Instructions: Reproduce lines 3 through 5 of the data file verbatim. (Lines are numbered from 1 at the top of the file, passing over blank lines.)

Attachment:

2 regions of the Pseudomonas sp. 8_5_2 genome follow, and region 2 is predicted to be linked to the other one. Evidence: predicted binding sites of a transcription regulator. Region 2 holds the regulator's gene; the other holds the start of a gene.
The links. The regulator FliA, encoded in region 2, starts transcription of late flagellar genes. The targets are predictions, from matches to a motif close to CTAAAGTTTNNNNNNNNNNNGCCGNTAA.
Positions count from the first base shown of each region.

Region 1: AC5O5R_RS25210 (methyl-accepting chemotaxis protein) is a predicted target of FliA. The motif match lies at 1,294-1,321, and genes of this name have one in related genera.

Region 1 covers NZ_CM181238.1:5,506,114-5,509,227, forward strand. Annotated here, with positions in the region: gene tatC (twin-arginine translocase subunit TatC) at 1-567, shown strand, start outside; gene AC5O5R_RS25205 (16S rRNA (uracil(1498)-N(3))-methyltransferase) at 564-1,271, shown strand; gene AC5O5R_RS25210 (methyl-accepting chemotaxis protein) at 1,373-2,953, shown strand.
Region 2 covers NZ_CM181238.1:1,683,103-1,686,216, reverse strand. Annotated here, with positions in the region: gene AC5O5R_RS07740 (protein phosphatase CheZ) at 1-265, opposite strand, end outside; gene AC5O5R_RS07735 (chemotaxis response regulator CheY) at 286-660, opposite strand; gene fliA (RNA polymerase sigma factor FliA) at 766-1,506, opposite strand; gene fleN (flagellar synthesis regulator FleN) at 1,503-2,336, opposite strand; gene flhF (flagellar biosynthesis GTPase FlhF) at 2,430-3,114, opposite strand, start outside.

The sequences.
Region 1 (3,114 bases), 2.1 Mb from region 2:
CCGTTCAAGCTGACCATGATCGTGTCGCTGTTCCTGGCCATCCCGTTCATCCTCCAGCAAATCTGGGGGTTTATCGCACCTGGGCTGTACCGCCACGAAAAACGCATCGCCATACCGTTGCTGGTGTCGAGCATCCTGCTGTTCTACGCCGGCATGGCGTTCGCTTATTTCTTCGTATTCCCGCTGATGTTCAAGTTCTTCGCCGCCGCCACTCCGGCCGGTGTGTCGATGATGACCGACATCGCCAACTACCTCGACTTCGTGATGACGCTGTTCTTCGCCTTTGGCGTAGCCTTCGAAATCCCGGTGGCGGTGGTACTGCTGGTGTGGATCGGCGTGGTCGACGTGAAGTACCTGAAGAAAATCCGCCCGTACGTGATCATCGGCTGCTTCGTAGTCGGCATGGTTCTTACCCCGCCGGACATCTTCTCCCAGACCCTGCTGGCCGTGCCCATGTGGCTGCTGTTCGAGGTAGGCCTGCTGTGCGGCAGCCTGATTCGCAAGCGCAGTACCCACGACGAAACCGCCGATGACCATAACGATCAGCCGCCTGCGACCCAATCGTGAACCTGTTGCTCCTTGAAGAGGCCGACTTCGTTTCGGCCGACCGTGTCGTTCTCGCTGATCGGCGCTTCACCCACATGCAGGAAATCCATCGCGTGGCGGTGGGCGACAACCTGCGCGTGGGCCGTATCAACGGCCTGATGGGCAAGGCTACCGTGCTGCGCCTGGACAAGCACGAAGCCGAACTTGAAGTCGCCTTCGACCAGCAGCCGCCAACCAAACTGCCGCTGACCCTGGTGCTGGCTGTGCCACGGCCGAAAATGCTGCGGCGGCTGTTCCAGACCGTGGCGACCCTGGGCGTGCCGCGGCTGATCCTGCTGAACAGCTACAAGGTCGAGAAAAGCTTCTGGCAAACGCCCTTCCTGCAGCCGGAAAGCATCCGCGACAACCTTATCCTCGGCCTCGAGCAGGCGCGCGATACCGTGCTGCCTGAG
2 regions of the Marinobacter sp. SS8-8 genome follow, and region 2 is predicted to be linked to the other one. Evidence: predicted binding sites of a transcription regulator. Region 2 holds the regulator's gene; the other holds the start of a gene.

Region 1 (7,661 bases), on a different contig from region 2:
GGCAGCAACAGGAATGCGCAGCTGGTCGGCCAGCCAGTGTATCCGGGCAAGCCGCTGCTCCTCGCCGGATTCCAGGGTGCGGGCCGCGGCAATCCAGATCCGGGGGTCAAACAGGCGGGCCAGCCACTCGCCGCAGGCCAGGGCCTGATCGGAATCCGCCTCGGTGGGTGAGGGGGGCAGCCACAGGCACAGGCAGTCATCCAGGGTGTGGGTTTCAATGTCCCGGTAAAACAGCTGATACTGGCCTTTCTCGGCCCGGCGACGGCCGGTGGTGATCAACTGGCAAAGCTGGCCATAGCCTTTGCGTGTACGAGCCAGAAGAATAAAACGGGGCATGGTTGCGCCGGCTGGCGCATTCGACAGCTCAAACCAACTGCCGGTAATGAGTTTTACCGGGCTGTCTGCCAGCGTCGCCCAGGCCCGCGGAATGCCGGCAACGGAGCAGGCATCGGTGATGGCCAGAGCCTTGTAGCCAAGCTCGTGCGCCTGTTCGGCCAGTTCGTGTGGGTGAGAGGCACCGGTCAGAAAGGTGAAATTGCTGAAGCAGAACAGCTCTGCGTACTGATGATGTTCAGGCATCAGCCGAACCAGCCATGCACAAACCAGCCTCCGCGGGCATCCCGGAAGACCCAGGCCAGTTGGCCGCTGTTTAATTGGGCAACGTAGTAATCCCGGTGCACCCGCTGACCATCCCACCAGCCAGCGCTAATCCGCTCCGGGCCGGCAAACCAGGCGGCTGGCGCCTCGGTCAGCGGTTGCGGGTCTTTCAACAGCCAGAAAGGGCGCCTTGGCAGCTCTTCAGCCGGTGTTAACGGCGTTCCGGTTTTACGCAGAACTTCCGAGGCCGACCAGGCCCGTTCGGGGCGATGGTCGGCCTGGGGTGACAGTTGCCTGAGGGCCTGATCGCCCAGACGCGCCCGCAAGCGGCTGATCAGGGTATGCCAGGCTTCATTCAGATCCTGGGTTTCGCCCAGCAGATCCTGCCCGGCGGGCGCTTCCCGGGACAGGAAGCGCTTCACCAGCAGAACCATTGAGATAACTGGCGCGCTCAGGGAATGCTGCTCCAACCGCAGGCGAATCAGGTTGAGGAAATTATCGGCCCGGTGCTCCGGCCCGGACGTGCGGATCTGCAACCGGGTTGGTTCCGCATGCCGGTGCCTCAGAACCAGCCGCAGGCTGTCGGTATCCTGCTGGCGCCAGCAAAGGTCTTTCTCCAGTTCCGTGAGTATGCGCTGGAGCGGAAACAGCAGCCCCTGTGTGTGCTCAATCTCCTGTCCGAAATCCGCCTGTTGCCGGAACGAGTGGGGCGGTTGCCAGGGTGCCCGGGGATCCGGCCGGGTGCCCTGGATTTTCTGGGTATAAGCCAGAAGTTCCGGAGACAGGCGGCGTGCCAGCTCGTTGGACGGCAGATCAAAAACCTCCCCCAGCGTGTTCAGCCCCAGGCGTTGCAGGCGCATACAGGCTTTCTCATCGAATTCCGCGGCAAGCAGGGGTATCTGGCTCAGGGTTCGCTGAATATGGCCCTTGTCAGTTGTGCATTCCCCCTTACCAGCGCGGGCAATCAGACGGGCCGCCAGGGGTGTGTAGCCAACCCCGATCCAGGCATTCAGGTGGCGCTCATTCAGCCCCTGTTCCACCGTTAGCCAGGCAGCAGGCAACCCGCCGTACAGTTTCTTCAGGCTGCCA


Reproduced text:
Positions count from the first base shown of each region.

Region 1: AC5O5R_RS25210 (methyl-accepting chemotaxis protein) is a predicted target of FliA. The motif match lies at 1,294-1,321, and genes of this name have one in related genera.

Region 1 covers NZ_CM181238.1:5,506,114-5,509,227, forward strand. Annotated here, with positions in the region: gene tatC (twin-arginine translocase subunit TatC) at 1-567, shown strand, start outside; gene AC5O5R_RS25205 (16S rRNA (uracil(1498)-N(3))-methyltransferase) at 564-1,271, shown strand; gene AC5O5R_RS25210 (methyl-accepting chemotaxis protein) at 1,373-2,953, shown strand.